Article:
Conclusions

In Poland, the diversified gonococcal population displayed a high resistance to most antimicrobials internationally previously recommended for gonorrhoea treatment and decreasing susceptibility to the currently recommended ESCs. The decreasing susceptibility to ESCs was mostly due to the introduction of the internationally spread multidrug-resistant NG-MAST ST1407 in 2011. It is essential to promptly revise the gonorrhoea treatment guidelines, improve the gonorrhoea laboratory diagnostics, and implement quality assured surveillance of gonococcal AMR (ideally also treatment failures) in Poland.

Keywords:
Neisseria gonorrhoeae; Gonorrhoea; Poland; Antimicrobial resistance (AMR); Extended-spectrum cephalosporins (ESCs); Ceftriaxone; Cefixime; penA; NG-MAST

Background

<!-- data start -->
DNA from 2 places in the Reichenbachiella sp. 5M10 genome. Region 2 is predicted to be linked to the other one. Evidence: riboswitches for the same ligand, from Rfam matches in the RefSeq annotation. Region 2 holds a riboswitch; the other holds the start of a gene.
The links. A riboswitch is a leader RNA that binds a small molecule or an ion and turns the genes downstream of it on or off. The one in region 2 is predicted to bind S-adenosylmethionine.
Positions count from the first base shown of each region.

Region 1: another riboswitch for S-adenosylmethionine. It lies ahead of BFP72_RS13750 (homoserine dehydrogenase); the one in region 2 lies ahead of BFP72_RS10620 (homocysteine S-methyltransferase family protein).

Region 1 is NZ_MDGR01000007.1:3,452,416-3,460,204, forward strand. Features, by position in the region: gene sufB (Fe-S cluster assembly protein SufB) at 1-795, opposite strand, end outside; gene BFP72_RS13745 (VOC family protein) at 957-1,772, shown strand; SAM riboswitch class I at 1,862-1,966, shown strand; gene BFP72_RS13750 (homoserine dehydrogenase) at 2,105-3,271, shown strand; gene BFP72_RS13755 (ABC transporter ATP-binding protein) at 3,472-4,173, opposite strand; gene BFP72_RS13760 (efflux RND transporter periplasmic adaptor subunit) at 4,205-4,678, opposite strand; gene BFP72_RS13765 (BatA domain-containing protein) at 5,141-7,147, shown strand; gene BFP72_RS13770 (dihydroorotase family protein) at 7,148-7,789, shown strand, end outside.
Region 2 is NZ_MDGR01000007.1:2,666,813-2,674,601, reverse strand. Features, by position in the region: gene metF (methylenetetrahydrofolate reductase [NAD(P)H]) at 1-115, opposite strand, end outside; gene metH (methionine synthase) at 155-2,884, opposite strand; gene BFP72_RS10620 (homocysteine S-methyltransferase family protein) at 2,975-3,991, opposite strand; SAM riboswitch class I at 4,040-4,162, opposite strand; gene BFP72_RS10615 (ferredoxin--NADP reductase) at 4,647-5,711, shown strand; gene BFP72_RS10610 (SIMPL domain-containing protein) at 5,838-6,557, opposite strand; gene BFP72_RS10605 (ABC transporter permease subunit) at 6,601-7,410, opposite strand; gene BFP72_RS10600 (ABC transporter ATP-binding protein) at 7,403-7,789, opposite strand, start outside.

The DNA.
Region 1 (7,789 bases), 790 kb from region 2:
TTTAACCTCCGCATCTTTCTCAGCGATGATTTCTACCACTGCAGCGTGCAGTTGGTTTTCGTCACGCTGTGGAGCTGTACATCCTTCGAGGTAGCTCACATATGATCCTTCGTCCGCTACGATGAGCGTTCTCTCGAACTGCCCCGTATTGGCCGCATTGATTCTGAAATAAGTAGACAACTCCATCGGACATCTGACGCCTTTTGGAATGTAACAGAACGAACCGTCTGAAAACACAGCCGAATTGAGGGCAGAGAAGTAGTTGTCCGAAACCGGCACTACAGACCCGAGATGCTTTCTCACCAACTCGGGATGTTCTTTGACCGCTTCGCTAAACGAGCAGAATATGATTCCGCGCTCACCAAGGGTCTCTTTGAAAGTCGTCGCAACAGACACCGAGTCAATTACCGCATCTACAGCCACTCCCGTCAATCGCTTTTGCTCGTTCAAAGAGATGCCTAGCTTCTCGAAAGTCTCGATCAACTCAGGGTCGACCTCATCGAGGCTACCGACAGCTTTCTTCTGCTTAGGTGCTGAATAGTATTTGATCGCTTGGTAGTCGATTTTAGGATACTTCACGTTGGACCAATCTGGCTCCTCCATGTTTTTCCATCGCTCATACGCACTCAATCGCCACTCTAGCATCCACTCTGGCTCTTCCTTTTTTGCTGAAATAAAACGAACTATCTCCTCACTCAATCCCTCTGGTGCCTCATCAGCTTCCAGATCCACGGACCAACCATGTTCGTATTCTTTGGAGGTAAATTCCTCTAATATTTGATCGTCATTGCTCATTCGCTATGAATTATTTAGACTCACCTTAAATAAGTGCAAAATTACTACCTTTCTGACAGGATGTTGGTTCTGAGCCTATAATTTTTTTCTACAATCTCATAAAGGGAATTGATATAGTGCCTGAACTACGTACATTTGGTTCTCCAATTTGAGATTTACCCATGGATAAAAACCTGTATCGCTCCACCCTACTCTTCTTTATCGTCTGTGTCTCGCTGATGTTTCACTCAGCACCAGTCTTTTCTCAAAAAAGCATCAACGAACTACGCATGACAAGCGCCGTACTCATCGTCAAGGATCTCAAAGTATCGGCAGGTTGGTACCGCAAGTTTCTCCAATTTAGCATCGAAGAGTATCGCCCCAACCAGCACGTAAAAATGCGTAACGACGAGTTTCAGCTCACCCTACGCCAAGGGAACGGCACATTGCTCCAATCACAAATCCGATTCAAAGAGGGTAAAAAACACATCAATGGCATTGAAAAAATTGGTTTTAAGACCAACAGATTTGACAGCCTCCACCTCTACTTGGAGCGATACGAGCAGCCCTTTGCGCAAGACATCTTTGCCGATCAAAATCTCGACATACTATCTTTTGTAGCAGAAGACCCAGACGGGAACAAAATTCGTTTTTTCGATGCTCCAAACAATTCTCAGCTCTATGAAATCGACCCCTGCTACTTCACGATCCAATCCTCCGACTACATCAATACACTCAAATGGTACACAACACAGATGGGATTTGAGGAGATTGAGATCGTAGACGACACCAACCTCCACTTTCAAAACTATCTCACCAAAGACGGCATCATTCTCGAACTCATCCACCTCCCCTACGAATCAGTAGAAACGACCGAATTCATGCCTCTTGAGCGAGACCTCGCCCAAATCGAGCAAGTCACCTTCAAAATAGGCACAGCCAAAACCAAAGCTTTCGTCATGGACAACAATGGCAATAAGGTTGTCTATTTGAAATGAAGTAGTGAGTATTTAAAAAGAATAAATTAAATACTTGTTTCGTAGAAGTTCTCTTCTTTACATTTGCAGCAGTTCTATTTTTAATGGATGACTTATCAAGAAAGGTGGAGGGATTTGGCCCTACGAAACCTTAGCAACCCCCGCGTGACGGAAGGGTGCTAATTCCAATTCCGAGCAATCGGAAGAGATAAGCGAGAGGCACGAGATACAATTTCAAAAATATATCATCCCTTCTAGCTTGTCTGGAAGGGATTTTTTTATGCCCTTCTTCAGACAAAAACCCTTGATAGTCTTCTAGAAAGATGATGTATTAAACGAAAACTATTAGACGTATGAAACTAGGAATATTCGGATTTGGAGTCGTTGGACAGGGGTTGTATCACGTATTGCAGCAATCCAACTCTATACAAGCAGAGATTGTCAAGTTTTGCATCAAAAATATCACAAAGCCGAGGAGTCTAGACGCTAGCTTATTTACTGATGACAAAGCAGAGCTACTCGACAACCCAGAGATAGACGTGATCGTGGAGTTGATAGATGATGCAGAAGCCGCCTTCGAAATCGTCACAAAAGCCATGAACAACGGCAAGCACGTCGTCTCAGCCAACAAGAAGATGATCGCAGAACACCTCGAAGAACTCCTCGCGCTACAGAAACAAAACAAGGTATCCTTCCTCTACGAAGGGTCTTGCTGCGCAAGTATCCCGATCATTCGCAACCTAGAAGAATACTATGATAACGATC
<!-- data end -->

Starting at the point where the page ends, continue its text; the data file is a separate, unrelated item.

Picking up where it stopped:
Infections caused by Neisseria gonorrhoeae are major public health problems globally. In 2008, the World Health Organization (WHO) estimated 106 million new cases of gonorrhoea among adults worldwide, which represents a 21% increase since 2005 [1]. In 2011, 39 179 gonorrhoea cases were reported from 28 European Union (EU)/European Economic Area (EEA) countries (data were not available from Germany and Liechtenstein), with an overall incidence of 12.6 cases per 100,000 population [2]. N. gonorrhoeae has developed antimicrobial resistance (AMR) to all drugs previously recommended for treatment of gonorrhoea. Extended-spectrum cephalosporins (ESCs) are the only remaining options for first-line empiric antimicrobial monotherapy in many countries worldwide [3-6]. However, verified treatment failures with particularly cefixime [7-13] but also rarely with ceftriaxone have been reported from several countries [14-18]. The first extensively-drug resistant (XDR) [3] gonococcal strains with high-level ESC resistance were also described recently [9,17,19]. In this worrying situation, the WHO [20], European Centre for Disease Prevention and Control (ECDC) [21] and Centers for Disease Control and Prevention (CDC), USA [22] have published action/response plans to mitigate the spread of multidrug-resistant gonorrhoea. A key component in these action/response plans is to substantially enhance the surveillance of gonococcal AMR worldwide. The European gonorrhoea treatment guideline was also revised in 2012, now recommending treatment with ceftriaxone 500 mg plus azithromycin 2 g [23]. Mutations in the penA gene (mosaic gene or A501 mutations) encoding the penicillin-binding protein 2 (PBP2) is the main determinant for decreased susceptibility and resistance to ESCs [5,9,17,24-30]. For molecular epidemiological typing of gonococci, the N. gonorrhoeae multiantigen sequence typing (NG-MAST) has been used in many countries [31].